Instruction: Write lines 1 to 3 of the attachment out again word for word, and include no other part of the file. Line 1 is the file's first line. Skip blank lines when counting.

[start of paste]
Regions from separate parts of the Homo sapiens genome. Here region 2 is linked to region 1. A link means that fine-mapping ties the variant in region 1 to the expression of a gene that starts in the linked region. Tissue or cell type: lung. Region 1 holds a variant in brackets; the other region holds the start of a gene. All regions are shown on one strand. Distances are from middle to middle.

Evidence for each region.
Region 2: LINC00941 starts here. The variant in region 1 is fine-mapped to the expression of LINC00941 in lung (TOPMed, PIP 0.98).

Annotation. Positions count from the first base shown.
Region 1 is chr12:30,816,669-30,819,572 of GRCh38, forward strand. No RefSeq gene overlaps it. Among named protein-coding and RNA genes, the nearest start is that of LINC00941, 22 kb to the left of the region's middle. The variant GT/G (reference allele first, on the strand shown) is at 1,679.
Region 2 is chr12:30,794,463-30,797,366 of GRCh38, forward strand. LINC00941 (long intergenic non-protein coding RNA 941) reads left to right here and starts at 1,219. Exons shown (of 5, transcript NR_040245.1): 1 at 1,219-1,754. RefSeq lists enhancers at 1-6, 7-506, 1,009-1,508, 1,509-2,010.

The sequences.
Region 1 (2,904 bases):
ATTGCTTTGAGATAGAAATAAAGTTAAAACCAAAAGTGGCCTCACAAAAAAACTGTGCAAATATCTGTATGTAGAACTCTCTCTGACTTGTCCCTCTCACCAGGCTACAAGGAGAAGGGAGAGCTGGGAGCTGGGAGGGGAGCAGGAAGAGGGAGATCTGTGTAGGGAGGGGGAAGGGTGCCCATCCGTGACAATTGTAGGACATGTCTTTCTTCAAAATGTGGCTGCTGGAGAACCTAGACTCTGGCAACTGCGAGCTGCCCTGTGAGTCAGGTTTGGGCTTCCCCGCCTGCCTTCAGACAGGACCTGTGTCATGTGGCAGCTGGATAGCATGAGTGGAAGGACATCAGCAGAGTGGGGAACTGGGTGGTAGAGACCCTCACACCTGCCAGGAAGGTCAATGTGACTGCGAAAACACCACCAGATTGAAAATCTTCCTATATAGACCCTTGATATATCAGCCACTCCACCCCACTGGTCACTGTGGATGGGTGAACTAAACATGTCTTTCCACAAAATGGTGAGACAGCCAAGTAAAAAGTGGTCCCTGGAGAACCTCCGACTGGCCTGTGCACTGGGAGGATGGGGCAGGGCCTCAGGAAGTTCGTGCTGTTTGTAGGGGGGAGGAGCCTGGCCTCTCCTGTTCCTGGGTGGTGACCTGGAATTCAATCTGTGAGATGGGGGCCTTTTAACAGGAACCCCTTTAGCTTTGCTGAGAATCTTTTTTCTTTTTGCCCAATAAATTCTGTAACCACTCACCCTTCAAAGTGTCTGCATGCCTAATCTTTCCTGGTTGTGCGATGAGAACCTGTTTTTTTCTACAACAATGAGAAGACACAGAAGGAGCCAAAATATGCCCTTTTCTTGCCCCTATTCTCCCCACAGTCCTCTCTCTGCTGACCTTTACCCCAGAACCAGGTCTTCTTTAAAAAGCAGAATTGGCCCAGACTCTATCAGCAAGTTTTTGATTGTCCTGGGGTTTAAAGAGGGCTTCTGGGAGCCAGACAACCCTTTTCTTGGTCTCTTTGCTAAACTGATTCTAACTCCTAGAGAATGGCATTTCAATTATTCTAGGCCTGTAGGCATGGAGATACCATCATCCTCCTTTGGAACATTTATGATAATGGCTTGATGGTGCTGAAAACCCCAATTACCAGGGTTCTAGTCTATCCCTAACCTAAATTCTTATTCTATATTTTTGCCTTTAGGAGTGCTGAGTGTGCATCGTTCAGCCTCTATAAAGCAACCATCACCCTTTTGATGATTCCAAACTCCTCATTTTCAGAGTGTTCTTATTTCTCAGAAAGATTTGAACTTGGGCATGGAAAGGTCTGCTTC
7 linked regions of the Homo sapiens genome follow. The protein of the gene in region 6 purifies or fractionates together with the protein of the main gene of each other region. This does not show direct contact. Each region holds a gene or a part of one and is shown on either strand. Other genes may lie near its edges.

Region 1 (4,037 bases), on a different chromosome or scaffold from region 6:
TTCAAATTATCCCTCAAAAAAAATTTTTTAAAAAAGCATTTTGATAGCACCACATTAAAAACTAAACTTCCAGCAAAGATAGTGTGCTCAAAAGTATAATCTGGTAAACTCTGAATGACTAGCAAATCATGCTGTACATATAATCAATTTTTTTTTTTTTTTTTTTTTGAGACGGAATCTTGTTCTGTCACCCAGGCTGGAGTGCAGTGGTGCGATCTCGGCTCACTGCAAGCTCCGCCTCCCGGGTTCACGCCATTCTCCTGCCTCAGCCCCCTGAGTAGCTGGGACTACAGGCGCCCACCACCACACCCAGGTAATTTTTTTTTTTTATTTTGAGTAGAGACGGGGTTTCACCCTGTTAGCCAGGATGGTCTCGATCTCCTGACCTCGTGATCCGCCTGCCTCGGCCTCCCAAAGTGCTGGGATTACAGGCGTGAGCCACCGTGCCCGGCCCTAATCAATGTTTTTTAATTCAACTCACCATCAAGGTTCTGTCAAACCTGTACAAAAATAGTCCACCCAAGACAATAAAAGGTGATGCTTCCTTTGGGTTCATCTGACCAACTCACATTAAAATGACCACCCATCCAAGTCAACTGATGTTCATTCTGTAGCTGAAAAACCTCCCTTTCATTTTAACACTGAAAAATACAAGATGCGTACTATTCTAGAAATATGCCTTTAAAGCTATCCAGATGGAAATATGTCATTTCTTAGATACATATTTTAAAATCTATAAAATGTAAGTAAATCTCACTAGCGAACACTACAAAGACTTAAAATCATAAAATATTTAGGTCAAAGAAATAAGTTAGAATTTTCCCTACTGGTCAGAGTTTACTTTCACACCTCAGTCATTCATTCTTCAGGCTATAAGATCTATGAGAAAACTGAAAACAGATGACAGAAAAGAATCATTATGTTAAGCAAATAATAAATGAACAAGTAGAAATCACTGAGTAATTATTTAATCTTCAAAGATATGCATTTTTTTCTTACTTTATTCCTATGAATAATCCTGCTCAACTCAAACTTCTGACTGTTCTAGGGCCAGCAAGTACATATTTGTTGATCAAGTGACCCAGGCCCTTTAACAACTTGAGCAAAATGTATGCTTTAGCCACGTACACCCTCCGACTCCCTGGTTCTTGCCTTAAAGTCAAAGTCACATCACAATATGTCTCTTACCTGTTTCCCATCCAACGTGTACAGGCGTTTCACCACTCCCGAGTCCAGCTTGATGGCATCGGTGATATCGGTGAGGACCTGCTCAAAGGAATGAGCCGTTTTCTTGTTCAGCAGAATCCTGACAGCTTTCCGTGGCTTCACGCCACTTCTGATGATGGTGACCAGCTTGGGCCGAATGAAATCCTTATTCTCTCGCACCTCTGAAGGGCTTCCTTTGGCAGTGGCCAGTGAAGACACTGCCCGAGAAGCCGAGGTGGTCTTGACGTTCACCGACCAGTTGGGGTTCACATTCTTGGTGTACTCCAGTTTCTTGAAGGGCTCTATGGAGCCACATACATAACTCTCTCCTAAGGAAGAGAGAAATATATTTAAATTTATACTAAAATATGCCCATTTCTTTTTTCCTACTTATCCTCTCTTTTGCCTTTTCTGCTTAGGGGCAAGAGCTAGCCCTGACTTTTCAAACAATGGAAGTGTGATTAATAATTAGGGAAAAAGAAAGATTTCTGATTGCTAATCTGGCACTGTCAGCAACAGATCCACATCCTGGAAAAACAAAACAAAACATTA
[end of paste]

Regions from separate parts of the Homo sapiens genome. Here region 2 is linked to region 1. A link means that fine-mapping ties the variant in region 1 to the expression of a gene that starts in the linked region. Tissue or cell type: lung. Region 1 holds a variant in brackets; the other region holds the start of a gene. All regions are shown on one strand. Distances are from middle to middle.

Evidence for each region.
Region 2: LINC00941 starts here. The variant in region 1 is fine-mapped to the expression of LINC00941 in lung (TOPMed, PIP 0.98).